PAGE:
Contraception and abortion can be a way to empower, even liberate women. They can also be used as tools to imprison, enslave and kill different groups of people, which include women. The intent behind their use is what dictates this, and that is what the focus of the choice movement should be. To allow women to be able to choose from all the options, and to not be coerced towards one or the other, by either force or through lack of accessibility or empowerment to make that choice.

    I’ve had discussions about Sanger with other women. I had some female family back then who worked in the reproductive movement. But, I’ve learned through discussion, that there’s many women who view her very differently from how much of the feminist literature often has. That has to be respected, imo.

    That’s not personal against you P-A or your words at all. Because I think you have pegged Robert, spot on in terms of his intentions on this thread. Just like it’s too important a discussion to ignore, it’s for sure, too damn important to use as a means to rile femininists up because you have nothing better to do with your day.

  17. 17
    Samantha says:

    I was under the impression Sanger wanted all women to have less children but that it was more a matter of life and death for less privileged people so they got extra focus. If she were for white women having more babies while not-white people had less it would be clear, but I’m not sure I’d classify wanting all women to have less children as eugenics.

    As for “charity” – I totally understand where Sanger is coming from. I used to work for Big Brothers Big Sisters and was proud to work for a nonprofit that is good for every kid, rich or poor because everyone can use a mentor. The health profession of my day job is similar in its all goodness.

    My activism job, however, is not so clean cut. I get mad at half-baked plans to throw money at a problem that won’t be fixed without further efforts and whose problems could be exacerbated by well-intentioned recklessness. Too often I see these efforts as enabling abuse instead of helping people out of abuse because they’re stop-gap solutions that don’t dig deeper to the root of the problem and I want to assist people who need help without enabling their abuse.

    Currently I’ve got several thousand condoms in my hall closet because while I believe in systemic change and attacking the root of a problem (lack of sexual education combined with sexism), I also want to provide what’s necessary to help people right now. But when Portland cops trolling for prostitutes find a woman with several condoms on her and arrest her for prostituting, I haven’t made her life better. I still do condom handouts because activism has to be diverse to work, but I won’t do them in strip clubs and I’m dubious of groups that focus only the surface of a problem.

  18. 18
    Thomas says:

    The classic ad hominem fallacy is to attempt to discredit an idea by attacking the speaker. I don’t need to defend Sanger, or her writing, to support a woman’s right to control her own body.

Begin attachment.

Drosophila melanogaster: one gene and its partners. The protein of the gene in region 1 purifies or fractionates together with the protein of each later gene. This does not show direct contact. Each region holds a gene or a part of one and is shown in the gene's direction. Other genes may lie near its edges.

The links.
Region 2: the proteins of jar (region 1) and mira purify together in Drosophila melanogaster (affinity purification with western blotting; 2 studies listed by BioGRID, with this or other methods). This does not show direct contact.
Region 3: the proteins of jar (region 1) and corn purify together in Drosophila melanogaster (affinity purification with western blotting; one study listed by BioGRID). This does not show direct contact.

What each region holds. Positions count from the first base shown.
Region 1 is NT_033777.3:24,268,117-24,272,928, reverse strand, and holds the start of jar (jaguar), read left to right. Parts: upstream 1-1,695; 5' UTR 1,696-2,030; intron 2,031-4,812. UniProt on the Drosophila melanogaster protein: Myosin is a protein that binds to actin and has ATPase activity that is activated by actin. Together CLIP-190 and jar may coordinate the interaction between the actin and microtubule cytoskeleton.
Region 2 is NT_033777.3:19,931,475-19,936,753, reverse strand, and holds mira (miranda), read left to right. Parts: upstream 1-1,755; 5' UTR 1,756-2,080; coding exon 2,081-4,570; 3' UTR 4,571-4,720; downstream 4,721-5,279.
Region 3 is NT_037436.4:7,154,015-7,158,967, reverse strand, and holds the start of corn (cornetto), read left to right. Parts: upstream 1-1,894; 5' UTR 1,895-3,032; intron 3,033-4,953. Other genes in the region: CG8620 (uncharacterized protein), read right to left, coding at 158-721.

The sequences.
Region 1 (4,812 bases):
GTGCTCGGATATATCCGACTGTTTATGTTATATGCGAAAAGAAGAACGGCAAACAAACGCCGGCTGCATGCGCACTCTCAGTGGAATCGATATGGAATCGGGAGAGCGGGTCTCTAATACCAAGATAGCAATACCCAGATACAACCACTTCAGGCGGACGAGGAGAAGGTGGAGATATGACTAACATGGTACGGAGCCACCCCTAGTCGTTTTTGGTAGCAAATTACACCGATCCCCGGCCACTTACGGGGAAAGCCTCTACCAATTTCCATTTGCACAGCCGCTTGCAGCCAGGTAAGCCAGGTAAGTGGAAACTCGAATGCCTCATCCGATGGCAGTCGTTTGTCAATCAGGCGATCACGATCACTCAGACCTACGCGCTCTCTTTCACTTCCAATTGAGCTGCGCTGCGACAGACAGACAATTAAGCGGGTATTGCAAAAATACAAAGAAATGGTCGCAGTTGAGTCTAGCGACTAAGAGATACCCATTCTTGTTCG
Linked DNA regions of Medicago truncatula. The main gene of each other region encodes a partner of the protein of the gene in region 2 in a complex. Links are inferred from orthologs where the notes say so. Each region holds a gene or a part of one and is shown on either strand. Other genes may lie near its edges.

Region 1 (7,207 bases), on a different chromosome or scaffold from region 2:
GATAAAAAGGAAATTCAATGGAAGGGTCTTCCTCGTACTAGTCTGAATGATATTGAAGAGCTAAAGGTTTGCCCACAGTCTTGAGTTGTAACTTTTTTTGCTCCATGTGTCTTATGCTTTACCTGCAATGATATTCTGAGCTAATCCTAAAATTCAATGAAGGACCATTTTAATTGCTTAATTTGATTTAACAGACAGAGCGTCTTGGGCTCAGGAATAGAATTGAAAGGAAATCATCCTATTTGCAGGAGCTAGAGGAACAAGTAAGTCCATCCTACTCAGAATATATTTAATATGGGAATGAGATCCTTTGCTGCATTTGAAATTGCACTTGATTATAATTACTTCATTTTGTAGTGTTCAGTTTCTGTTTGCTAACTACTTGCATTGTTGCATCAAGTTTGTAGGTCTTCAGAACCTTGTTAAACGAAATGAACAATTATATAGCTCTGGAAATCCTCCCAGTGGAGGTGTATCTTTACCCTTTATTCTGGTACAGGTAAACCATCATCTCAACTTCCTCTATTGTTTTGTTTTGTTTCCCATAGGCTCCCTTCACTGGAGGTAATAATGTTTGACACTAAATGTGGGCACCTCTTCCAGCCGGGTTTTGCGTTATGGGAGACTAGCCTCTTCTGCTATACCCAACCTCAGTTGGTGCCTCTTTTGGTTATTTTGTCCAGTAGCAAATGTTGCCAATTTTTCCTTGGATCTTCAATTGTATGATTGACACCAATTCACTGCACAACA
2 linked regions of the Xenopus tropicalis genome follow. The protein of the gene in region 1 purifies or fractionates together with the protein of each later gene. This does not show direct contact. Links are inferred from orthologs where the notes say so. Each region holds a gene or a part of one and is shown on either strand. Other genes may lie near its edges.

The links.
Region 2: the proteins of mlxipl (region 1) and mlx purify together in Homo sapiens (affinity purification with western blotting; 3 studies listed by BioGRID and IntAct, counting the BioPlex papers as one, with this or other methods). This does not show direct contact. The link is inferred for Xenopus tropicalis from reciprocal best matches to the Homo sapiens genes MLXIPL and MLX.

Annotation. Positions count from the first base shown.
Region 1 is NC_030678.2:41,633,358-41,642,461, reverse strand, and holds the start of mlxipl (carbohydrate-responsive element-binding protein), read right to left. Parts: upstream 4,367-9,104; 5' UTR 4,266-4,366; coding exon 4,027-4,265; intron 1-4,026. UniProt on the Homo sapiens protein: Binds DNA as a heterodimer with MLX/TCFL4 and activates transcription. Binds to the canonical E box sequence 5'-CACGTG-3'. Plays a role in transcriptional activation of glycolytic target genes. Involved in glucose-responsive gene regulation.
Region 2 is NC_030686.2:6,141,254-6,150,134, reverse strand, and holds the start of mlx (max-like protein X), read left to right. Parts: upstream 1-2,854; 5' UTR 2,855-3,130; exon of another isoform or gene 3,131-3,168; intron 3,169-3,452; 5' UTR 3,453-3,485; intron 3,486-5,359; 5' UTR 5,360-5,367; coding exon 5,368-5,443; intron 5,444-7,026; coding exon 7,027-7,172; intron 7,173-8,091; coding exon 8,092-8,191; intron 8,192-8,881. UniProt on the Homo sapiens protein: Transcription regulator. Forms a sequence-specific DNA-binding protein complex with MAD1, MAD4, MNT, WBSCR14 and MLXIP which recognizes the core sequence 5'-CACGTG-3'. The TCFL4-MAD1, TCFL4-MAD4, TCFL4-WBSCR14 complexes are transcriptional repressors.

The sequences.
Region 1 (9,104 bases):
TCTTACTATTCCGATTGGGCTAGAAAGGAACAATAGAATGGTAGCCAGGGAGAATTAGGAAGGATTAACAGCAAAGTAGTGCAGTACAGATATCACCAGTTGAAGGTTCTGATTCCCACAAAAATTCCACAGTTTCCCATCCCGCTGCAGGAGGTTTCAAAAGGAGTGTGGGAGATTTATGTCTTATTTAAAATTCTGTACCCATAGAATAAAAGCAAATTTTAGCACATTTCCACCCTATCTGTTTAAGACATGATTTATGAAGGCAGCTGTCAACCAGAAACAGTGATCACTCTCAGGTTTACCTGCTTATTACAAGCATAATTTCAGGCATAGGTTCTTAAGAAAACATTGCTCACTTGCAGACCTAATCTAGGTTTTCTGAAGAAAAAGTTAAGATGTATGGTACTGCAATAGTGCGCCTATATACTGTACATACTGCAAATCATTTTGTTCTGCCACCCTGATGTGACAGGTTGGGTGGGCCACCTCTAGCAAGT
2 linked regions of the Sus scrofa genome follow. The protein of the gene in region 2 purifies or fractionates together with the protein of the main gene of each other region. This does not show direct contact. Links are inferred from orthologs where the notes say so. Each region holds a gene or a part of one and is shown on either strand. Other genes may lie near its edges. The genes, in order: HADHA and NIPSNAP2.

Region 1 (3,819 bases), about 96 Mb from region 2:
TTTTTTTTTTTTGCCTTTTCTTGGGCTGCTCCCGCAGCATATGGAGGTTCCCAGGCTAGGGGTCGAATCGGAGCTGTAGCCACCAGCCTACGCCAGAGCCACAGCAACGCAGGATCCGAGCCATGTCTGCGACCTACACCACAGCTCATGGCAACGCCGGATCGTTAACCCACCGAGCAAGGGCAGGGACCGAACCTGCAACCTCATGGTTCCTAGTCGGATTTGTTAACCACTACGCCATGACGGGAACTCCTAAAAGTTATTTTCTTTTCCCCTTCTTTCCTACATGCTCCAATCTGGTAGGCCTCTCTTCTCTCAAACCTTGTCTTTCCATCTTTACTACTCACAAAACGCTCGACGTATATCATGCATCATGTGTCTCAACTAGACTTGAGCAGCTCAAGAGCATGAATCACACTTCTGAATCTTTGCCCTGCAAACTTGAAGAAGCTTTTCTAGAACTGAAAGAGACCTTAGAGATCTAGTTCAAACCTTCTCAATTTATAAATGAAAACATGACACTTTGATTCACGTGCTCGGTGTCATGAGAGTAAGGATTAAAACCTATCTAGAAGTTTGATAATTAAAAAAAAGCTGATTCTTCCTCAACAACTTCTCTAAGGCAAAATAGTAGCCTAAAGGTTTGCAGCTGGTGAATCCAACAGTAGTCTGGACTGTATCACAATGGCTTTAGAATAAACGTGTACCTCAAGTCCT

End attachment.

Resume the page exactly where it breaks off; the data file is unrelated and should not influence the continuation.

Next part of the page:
I wrote a paper in high school on Sanger. I was appalled. My work was unvarnished, and got me a stinkeye from a feminist teacher (but, to her credit, a good grade). I’m many years out of high school, and I’m still for abortion on demand without apology and safe, effective, accessible contraception.

  19. 19
    Rock says:

    Amp. I was reaching back 17 years ago not looking in the text, I apologize for paraphrasing. Robert, Thanks for keeping me out of the stacks.

    It amazes me the fear in which some white folks approach growth from minority births and immigration in the US over the last century. Dr. Graham inventing the cracker as part of a bland and balanced diet to help white men stay fit and breeding to stave off the glut of lower born. It is comical to the point of being scary what motivates people. What do we know from history… it has a way of repeating itself.

    I view Sanger like much of the good that has come out of war. I find many of her positions reprehensible and abhorrent. However in her genius she did hit on some points needing to be addressed. The makers of war have in wasting much talent and resources on death, invented some things that have made life better for a lot of people. Does one justify the other? Or do we simply take things for what they are and try and do better? Blessings.

  20. 20
    Pseudo-Adrienne says:

    That’s why the post is entitled “the true legacy of Margaret Sanger”, and it’s about women’s reproductive rights–not Sanger’s racism, pro-eugenicism, and contempt for the poor people of Color (or poor people in general). Her views on people of Color and the poor were not uncommon among privileged white-feminist-women back then. This post dealt with her contribution to women’s fight for reproductive rights, not her racism and shitting on the poor. And naturally so, troll-boy Robert would cite something that was completely outside the scope of the post. As I said before, Robert–bow out completely or actually talk about the post itself.

    This is ridiculous. There’s no mistaking that Sanger was a racist and yes, future generations should know that about her because it’s true, but this post was not about her racism or pro-eugenicism, and that should not discredit all that she did accomplish for women. Who wants to dismantle PP simply because she was a racist pro-eugencist, and deny women reproductive health care? I don’t see anyone else adovacting for the destruction of the constitution and American democracy because slave-owning white men founded it.